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Long-acting GLP-1 analogs for the treatment of type 2 diabetes mellitus

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Type 2 diabetes mellitus is characterized by insulin resistance, impaired glucose-induced insulin secretion, and inappropriately elevated glucagon levels which eventually result in hyperglycemia. The currently available treatment modalities for type 2 diabetes are often unsatisfactory in getting patients to glycemic goals, even when used in combination, and therefore many patients develop microvascular and macrovascular diabetic complications. Additionally, these treatment modalities are often limited by inconvenient dosage regimens and safety and tolerability issues, the latter including hypoglycemia, bodyweight gain, edema, and gastrointestinal intolerance. There is, therefore, a need for new and more efficacious agents, targeting not only treatment, but also prevention of the disease, its progression, and its associated complications. Recently, an entirely new therapeutic option for the treatment of type 2 diabetes has become available in the US (since October 2005) and in Europe (since May 2007): the incretin-based therapies. The incretin-based therapies fall into two different classes: (i) incretin mimetics, i.e. injectable peptide preparations with actions similar to the natural incretin hormones; and (ii) the incretin enhancers, i.e. orally available agents that inhibit the degradation of the incretin hormones in the body and thereby increase their plasma levels and biologic actions. This article focuses on the incretin mimetics and outlines the scientific basis for the development of glucagon-like peptide-1 (GLP-1) analogs, reviews clinical experience gained so far, and discusses future expectations for long-acting forms of GLP-1 analogs.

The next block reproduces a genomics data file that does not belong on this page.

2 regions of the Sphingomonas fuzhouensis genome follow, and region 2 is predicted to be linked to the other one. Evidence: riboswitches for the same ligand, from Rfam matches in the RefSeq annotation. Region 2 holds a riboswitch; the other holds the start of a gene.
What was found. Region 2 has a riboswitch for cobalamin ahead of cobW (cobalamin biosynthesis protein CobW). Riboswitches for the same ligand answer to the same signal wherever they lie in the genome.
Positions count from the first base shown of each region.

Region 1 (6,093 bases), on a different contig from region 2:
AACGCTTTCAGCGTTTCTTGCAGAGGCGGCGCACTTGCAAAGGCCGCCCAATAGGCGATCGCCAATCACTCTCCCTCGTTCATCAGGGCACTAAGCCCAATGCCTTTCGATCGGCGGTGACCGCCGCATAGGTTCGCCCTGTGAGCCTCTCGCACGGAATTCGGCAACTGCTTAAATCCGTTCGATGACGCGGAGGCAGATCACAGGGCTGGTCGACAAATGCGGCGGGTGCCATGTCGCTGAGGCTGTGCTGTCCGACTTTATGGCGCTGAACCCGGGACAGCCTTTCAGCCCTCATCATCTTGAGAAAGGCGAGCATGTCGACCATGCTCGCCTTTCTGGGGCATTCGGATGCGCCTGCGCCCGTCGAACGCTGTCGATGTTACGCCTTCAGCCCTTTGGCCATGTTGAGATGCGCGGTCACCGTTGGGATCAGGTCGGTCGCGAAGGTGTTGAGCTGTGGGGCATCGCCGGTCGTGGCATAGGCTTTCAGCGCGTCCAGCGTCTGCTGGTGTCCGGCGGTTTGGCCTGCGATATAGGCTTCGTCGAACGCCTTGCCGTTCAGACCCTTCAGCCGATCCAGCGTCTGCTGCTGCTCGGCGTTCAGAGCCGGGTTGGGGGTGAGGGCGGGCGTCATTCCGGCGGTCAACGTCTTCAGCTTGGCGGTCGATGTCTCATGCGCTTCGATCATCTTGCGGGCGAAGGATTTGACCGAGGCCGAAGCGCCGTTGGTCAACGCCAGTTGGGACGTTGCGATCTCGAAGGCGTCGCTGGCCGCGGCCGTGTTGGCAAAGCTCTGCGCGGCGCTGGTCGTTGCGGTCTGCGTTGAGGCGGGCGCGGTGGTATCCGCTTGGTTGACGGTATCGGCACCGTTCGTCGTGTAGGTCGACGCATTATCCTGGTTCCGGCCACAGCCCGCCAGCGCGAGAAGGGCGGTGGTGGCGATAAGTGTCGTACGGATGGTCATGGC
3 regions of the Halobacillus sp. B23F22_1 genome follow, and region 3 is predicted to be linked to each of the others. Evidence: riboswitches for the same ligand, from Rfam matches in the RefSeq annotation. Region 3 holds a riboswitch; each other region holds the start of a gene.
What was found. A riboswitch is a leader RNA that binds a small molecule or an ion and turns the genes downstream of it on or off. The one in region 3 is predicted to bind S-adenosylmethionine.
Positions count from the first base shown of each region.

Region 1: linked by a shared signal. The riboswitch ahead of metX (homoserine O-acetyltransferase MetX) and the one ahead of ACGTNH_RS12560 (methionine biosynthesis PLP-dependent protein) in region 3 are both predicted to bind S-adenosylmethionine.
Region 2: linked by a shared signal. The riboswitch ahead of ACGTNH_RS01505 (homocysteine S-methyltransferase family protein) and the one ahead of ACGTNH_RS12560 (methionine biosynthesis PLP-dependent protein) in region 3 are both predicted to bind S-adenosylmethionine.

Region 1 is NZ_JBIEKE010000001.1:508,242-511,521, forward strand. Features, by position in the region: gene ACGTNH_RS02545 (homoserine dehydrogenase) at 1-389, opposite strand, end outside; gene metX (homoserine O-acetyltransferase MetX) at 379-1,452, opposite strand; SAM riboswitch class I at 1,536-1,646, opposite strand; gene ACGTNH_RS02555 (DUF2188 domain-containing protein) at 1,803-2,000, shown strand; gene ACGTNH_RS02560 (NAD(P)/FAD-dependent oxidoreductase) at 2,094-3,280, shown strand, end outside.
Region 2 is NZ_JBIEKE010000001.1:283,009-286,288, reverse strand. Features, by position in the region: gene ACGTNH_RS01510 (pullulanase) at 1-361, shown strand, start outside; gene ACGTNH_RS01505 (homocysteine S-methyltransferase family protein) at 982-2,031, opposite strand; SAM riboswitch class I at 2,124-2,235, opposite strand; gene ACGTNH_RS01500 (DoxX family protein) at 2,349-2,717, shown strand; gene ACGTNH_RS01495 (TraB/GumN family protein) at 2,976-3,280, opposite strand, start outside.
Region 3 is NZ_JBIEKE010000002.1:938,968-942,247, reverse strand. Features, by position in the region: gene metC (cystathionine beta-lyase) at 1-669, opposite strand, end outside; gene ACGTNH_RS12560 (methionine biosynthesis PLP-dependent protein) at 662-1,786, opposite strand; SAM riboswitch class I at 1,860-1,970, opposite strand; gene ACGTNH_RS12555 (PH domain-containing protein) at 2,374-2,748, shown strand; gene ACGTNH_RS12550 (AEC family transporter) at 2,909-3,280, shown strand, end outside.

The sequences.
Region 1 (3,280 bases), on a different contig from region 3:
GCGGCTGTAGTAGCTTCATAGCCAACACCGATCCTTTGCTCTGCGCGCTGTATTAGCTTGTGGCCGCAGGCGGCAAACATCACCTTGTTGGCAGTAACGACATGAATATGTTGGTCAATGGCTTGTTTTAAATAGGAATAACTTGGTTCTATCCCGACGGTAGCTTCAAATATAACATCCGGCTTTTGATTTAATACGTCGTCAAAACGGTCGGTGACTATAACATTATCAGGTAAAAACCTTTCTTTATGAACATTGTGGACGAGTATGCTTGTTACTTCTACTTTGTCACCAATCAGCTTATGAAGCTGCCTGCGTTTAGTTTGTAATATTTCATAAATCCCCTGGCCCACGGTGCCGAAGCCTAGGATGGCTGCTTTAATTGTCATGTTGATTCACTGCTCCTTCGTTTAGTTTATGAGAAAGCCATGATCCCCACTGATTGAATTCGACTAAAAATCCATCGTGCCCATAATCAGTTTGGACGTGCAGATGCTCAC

OriginalsprogEngelsk
TidsskriftBioDrugs
Vol/bind22
Udgave nummer4
Sider (fra-til)251-7
Antal sider7
ISSN1173-8804
StatusUdgivet - 1 jan. 2008

ID: 32267222